Ceramics fired with wood and adorned with their natural ash are one of the most fascinating types of pottery to bring into our daily lives. This is because the color and texture varies throughout each vessel, and new things can be discovered as the user explores the surface while handling the vessel.
When Samuel Johnson was inspired to become a potter as a junior at the University of Minnesota over twenty years ago, he says that he fell in love with the concept of “expressing complex ideas and feelings through a limited structure, and was overwhelmed by the creative potential others had found within it”.
Samuel’s work is robust and with a strong feeling of tradition. His creations are simple and powerful, undisturbed by modern motivation. He says his skill and sensibilities were most influenced by his teacher and mentor Richard Bresnahan, whom he apprenticed under for over three years right after graduating from college.
Bresnahan has been the Artist-in-Residence at The Saint John’s Pottery for over 35 years and is renowned for his unique aesthetic and tradition of deriving materials for making pottery from indigenous materials. “I learned my fundamental skills in his studio and developed my sensibilities for both the how and why of it”, Samuel recalls about his time as an apprentice.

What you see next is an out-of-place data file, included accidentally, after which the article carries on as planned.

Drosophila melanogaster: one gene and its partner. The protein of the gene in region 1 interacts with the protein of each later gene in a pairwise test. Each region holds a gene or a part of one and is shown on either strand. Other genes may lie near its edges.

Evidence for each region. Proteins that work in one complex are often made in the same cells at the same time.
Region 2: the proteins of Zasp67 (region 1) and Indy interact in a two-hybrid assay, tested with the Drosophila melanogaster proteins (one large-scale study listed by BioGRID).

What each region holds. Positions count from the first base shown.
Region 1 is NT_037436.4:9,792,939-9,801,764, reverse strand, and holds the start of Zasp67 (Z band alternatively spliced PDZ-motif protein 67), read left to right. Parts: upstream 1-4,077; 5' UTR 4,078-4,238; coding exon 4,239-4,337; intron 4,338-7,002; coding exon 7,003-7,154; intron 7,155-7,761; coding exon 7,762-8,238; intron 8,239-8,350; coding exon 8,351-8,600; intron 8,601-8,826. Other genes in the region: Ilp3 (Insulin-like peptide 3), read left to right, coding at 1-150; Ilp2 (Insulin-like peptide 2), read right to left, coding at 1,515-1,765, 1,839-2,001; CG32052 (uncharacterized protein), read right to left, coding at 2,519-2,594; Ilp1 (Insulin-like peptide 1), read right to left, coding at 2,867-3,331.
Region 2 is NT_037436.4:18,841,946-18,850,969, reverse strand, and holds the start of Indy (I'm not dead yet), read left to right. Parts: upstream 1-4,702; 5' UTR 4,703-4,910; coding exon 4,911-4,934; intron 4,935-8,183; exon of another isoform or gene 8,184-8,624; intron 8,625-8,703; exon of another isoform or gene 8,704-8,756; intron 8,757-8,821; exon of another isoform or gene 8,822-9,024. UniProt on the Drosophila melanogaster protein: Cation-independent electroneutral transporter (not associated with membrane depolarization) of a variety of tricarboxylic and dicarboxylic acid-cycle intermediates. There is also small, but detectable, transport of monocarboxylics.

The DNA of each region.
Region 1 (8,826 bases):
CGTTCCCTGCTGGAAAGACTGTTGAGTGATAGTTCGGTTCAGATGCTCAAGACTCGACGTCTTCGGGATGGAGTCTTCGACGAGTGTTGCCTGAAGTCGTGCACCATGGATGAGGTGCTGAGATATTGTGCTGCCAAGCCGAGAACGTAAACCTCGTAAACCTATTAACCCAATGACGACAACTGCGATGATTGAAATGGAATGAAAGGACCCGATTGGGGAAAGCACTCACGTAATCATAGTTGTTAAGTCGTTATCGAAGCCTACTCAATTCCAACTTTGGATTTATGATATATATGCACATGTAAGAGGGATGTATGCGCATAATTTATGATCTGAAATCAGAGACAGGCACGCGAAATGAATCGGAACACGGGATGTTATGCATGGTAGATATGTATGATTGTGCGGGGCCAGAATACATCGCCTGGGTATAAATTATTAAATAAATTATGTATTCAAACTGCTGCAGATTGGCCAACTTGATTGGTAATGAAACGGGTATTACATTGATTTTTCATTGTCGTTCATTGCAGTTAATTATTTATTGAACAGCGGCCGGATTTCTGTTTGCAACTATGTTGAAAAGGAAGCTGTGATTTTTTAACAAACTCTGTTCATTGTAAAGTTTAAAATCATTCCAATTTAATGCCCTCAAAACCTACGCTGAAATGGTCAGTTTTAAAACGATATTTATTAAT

Samuel is also deeply influenced by the work of Nakazato Takashi, a 13th generation potter in Karatsu, Japan who was the teacher of Bresnahan. Nakazato is one of Japan’s most revered contemporary potters who has helped bridge countless interactions and exchanges between potters of Japan and the U.S. His achievements also include the revival of the powerful Yokino ware, an indigenous and beautiful wood-fired, simple unglazed type of pottery from Tanegashima Island.
“Having studied within a specific lineage of makers, I feel responsible to them and their aesthetic tradition. Yet, theirs is a tradition of diversity”, says Samuel to explain how his teachers have influenced his work. He also sometimes deliberately makes forms that reference their work, as a mark for the insightful to notice.
Samuel today is an Associate Professor of Art at the College of Saint Benedict and Saint John’s University. As a full-time professor and father of four young children, his pottery work is undertaken mostly at night after the children have gone to sleep. Work must be stocked up over several months to fill a wood kiln that he built on the university campus. The firing of the kiln is an event involving students and members of the local community that happens two or three times a year. In addition, Samuel fires his gas kiln several times a year in-between the wood kiln firings.
“I like pots that feel enigmatic, mysterious, and resolute”, Samuel says. He also considers the functionality of pottery as essential, because it is a unique form of engagement that is largely absent in other art forms.
So I invite you to take a closer look at Samuel’s work and experience the emotions that they can evoke. By pouring tea in his cup, serving salad in his bowl, or putting a flower in his vase, you may experience the feeling of encountering an old tree, the tenaciousness of a rock, or the seasons and passage of time. It is like visiting a wonderful garden, right inside your hands.